Base excision repair

A DNA repair pathway that operates on small DNA lesions such as oxidized or reduced bases, fragmented or non-bulky adducts, or those produced by methylating agents; includes XRCC and OGG1.

DNA double-strand break repair

DNA double-strand breaks (DSBs) occur as intermediates in DNA metabolic functions and from exogenous agents such as ionizing radiation; two pathways for DSB repair include homologous recombination and non-homologous end-joining.

Mismatch repair

Corrects DNA replication errors (base–base or insertion/deletion mismatches) caused by DNA polymerase errors.

Bronchioloalveolar carcinoma

(BAC). As strictly defined, a non-invasive form of peripherally arising adenocarcinoma. However, often incorrectly applied to adenocarcinomas of mixed histology that have a prominent bronchioloalveolar component.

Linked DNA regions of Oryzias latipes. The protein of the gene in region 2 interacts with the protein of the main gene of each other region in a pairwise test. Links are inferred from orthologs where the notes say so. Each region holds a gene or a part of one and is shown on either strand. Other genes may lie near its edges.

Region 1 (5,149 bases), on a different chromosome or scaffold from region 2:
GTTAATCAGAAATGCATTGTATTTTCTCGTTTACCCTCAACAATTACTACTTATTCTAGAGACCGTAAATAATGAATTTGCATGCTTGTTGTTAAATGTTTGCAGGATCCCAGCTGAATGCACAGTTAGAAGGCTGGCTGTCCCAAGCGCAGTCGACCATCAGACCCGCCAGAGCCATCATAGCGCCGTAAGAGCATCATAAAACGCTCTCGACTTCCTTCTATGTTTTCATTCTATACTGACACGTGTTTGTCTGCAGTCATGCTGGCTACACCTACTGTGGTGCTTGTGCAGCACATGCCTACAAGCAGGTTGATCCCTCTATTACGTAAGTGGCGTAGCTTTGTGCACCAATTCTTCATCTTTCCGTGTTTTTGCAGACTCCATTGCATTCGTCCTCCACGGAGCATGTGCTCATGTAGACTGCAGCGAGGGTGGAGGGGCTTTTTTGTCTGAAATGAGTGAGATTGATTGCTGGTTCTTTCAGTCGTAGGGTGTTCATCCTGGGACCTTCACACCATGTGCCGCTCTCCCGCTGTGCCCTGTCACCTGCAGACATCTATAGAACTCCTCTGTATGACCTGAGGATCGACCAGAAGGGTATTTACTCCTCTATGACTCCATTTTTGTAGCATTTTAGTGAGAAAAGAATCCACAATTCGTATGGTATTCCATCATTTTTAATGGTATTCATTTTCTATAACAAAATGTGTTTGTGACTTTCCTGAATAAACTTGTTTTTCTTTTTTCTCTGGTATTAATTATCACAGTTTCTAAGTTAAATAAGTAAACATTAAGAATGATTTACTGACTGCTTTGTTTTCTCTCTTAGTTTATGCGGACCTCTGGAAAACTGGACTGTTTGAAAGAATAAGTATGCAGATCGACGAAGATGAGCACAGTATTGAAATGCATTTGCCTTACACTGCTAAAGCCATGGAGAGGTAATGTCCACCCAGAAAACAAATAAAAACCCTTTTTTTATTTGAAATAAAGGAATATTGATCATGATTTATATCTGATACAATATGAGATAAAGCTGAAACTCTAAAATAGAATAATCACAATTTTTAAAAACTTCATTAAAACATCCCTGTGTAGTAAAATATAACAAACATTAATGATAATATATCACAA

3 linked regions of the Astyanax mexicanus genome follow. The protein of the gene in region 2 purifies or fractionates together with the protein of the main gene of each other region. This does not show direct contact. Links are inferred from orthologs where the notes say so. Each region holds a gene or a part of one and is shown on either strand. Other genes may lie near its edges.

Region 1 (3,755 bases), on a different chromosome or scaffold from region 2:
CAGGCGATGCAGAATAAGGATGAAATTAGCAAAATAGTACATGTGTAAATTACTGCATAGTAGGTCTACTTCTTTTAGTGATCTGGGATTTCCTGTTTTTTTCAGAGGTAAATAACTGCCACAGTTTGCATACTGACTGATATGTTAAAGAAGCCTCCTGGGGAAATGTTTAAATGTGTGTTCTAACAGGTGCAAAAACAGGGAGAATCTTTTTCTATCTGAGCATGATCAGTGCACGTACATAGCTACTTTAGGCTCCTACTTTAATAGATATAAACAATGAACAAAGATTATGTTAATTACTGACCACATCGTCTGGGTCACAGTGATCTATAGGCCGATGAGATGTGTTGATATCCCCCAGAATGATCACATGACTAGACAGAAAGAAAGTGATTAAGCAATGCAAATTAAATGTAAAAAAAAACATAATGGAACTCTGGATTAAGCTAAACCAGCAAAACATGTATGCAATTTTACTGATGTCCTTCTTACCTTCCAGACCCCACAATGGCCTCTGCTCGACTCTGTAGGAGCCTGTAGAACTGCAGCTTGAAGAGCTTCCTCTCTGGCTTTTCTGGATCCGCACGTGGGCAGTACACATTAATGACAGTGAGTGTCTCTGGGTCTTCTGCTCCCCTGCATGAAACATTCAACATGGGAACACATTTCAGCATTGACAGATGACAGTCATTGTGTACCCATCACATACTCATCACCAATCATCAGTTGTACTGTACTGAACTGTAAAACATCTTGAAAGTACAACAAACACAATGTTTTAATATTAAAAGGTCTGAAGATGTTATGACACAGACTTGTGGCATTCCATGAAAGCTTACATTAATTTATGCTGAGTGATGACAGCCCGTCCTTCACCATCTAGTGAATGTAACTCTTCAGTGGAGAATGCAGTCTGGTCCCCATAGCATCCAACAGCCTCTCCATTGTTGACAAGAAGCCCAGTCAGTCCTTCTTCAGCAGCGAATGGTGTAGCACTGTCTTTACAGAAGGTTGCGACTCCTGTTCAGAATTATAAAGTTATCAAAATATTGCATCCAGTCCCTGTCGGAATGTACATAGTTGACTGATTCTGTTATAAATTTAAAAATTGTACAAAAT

Missense mutation

A mutation that causes an amino acid substitution.

CpG island

A part of the genomic DNA in which the frequency of the cytosine (C)–guanine (G) sequence is higher than predicted. The p indicates that C and G are connected by a phosphodiester bond. Methylation only occurs at the C nucleotide of CpG sites. CpG islands are located around the promoters of about half of all genes.

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Sun, S., Schiller, J. & Gazdar, A. Lung cancer in never smokers — a different disease. Nat Rev Cancer 7, 778–790 (2007). https://doi.org/10.1038/nrc2190